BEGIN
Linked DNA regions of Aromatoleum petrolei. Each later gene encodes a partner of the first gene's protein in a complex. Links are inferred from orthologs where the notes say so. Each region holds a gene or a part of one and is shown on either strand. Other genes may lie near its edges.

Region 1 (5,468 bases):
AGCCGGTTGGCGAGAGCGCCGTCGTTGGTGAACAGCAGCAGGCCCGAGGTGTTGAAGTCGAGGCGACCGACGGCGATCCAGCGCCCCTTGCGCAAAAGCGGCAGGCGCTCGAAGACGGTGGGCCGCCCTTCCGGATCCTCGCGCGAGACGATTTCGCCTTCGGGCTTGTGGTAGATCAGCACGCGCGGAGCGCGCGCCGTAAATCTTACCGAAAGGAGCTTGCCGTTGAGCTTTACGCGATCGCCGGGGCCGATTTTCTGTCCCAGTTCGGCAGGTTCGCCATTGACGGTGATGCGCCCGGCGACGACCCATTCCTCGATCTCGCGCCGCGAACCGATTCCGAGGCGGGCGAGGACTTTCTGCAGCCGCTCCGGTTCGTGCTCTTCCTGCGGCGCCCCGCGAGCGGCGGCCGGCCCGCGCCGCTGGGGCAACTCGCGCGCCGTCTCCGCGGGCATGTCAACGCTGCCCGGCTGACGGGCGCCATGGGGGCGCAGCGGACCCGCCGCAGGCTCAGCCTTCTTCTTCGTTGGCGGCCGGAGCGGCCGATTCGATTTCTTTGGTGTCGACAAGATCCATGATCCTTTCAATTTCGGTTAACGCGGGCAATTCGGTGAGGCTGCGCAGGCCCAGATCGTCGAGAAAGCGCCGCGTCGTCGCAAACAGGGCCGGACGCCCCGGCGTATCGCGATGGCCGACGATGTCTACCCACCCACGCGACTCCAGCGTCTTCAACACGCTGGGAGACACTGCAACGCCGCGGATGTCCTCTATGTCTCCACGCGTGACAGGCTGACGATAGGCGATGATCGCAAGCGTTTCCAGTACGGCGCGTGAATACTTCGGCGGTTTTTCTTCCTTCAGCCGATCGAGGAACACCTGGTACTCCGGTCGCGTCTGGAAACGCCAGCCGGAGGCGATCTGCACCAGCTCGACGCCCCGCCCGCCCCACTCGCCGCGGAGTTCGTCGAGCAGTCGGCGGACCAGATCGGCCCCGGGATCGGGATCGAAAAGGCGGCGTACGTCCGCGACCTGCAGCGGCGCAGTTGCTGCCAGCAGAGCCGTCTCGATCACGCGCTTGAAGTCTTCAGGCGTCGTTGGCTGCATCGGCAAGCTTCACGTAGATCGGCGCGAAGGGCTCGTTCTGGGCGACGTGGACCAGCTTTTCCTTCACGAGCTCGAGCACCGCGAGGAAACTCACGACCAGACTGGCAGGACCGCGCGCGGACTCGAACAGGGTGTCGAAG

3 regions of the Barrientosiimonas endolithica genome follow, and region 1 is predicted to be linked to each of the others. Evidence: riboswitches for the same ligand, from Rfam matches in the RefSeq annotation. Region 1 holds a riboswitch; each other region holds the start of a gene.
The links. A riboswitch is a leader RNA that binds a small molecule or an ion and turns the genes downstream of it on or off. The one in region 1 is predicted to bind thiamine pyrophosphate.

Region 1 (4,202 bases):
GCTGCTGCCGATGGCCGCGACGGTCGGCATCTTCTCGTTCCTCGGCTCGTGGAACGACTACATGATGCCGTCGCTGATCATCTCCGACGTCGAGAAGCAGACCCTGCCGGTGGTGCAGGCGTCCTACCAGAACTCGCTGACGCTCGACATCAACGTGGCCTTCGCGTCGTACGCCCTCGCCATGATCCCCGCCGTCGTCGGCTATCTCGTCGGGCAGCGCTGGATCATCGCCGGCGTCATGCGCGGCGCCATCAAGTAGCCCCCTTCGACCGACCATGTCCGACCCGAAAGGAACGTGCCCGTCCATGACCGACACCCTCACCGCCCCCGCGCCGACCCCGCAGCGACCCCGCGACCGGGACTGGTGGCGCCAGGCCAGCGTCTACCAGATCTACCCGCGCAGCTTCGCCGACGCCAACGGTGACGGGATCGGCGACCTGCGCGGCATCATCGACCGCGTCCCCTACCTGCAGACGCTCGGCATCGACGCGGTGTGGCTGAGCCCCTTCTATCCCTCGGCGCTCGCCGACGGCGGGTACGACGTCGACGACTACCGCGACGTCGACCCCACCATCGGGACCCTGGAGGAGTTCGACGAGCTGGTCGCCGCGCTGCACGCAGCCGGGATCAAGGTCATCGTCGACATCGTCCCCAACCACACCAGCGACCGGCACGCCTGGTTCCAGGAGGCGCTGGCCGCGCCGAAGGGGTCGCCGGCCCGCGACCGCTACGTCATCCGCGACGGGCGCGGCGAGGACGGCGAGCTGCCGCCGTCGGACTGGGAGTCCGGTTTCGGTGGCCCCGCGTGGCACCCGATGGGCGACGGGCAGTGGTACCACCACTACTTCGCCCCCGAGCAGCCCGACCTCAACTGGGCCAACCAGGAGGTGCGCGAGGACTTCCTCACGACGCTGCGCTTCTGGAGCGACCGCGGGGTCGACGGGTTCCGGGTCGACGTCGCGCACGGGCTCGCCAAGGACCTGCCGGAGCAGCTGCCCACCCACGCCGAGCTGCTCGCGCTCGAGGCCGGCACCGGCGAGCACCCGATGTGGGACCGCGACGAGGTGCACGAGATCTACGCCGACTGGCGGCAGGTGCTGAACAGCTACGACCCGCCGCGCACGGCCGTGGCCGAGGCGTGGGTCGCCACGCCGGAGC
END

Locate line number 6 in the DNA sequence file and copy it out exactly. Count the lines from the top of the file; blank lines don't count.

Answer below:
Region 1 (4,202 bases):